I interpret this as "We drop kicked your toilet bowl and broke it. Although we can deliver the broken bowl to you, it will only result in us having to pick it up again, so we have cut out the middleman and sent it back to Amazon. Maybe you should talk to them."
One Amazon chat window later, Amazon is now sending me another full toilet and I will return the extra tank once I actually get the replacement and ascertain that nothing has been broken in the second shipment. Also, this will take a darned sight longer to get here, because Amazon is now out of toilets, so my replacement toilet appears to be coming from somewhere substantially farther away than Indianapolis. (ETA: Yup. Chico, California.)
On the other hand, the Amazon toilets were about $84 cheaper each than the replacement and I am not paying for the replacement, so...
On the gripping hand, the plumber is supposed to come tomorrow and install three toilets. Two toilets are here and one of the existing toilets really needs to be replaced...
The above almost scans to the last line of the chorus of "The Rainbow Connection", which is a lovely song and does not deserve to be associated with what I'm thinking right now.
So you may recall that last week, UPS managed to misplace my Next Day Air tax return information that was coming back to me from the accountant so that it arrived three days late on a trip here from Evanston, which is only about eleven miles from here. I was told that it was a small package and easily could have gotten lost. Where exactly it had gone to hide for three days was never revealed to me.
Because our toilets are old, first-generation, low-flow models, I ordered three new toilets from Amazon to replace them, prompted by the leak in the ceiling in our family room when I was plunging recently. Today, five boxes arrived and were placed in the garage by our very helpful and friendly UPS man. (Really! I appreciate it!)
Now those of you who are not math challenged might wonder how five boxes relates to three new toilets and that would be a fine question. What I had in hand were two-and-a-half toilets. The enormous box containing the bowl for one of the toilets was not there.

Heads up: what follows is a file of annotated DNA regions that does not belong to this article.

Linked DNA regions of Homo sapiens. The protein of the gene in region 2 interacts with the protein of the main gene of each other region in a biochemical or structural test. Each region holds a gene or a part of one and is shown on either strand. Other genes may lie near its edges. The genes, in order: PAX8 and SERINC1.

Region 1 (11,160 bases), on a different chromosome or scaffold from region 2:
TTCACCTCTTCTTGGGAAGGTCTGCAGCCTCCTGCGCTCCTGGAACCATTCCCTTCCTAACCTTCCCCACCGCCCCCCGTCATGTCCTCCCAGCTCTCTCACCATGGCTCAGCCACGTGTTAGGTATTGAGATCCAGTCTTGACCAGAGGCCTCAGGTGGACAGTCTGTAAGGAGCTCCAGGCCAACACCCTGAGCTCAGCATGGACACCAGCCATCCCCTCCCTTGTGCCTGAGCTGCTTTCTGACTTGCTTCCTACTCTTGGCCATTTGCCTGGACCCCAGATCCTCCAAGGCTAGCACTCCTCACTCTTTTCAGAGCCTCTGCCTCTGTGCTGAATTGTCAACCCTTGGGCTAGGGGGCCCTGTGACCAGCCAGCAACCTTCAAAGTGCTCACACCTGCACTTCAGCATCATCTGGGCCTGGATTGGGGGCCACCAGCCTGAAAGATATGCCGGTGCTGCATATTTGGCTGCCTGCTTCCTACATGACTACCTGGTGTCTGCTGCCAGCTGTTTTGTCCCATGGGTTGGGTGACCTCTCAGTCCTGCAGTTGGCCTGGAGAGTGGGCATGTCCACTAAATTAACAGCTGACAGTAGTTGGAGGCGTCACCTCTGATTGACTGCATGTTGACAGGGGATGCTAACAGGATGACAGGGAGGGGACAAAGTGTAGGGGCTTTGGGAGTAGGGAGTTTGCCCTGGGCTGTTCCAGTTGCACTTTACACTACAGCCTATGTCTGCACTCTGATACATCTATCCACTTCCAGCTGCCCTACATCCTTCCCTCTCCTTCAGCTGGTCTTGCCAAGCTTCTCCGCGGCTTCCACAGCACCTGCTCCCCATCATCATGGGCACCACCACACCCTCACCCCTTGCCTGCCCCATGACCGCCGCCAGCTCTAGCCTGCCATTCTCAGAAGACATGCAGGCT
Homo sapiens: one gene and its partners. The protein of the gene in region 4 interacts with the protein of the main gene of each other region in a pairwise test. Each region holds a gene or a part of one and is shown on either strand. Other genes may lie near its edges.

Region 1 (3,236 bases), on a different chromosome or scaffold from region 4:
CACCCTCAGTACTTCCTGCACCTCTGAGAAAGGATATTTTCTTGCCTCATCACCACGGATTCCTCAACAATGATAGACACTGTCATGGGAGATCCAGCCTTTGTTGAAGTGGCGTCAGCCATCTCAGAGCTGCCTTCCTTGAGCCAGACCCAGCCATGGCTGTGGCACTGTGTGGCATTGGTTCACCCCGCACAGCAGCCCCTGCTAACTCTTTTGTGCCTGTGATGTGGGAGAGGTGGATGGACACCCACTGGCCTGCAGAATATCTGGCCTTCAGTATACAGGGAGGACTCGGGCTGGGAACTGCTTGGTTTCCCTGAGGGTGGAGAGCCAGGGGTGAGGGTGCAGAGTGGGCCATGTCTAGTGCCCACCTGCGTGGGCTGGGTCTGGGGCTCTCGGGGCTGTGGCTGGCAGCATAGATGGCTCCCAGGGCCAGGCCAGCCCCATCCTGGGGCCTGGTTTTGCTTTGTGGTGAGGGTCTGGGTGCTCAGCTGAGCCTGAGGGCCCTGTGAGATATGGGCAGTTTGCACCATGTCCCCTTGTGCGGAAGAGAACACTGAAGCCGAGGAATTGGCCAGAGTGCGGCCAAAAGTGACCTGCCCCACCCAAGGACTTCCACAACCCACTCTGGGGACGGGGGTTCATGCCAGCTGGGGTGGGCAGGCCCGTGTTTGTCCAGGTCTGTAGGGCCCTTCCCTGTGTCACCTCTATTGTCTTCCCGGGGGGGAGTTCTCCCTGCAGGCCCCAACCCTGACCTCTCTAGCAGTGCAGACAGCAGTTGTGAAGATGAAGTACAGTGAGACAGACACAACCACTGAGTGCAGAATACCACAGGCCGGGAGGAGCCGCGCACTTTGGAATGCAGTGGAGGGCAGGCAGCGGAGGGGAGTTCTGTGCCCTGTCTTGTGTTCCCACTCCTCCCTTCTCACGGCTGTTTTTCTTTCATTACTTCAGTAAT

I went to my Amazon orders list. All three tracking numbers showed as "Delivered".
I called UPS. They explained that there should be six tracking numbers for six boxes. And when I checked, I discovered that there were indeed different tracking numbers on the bowls and the tanks.
So I got on the chat line with Amazon and got the missing tracking number, suggesting that it might be good if they provided two tracking numbers when two boxes were shipped. The rep agreed.
And checking the new tracking number with UPS, it showed as "Out for delivery". Ok. Why it would not be delivered with the other five boxes was a bit of a mystery, but let's see how this plays out.
I checked again a few minutes ago. The bowl of toilet number three is now listed as "Delay", with the additional notation that "A required security check has delayed delivery."
What does that mean? The TSA has decided to perform a pat-down search on my toilet bowl?
Enquiring minds would like to know...
Tomorrow is our annual APBA baseball draft. For the first time in a long time, it looks like we'll have a full complement of managers, as Lanny is coming back to take over the team that Guth and I have been drafting for and shadow managing for several years now. This is something of a relief, as now no one can grouse about any decisions that we make during the draft for that team.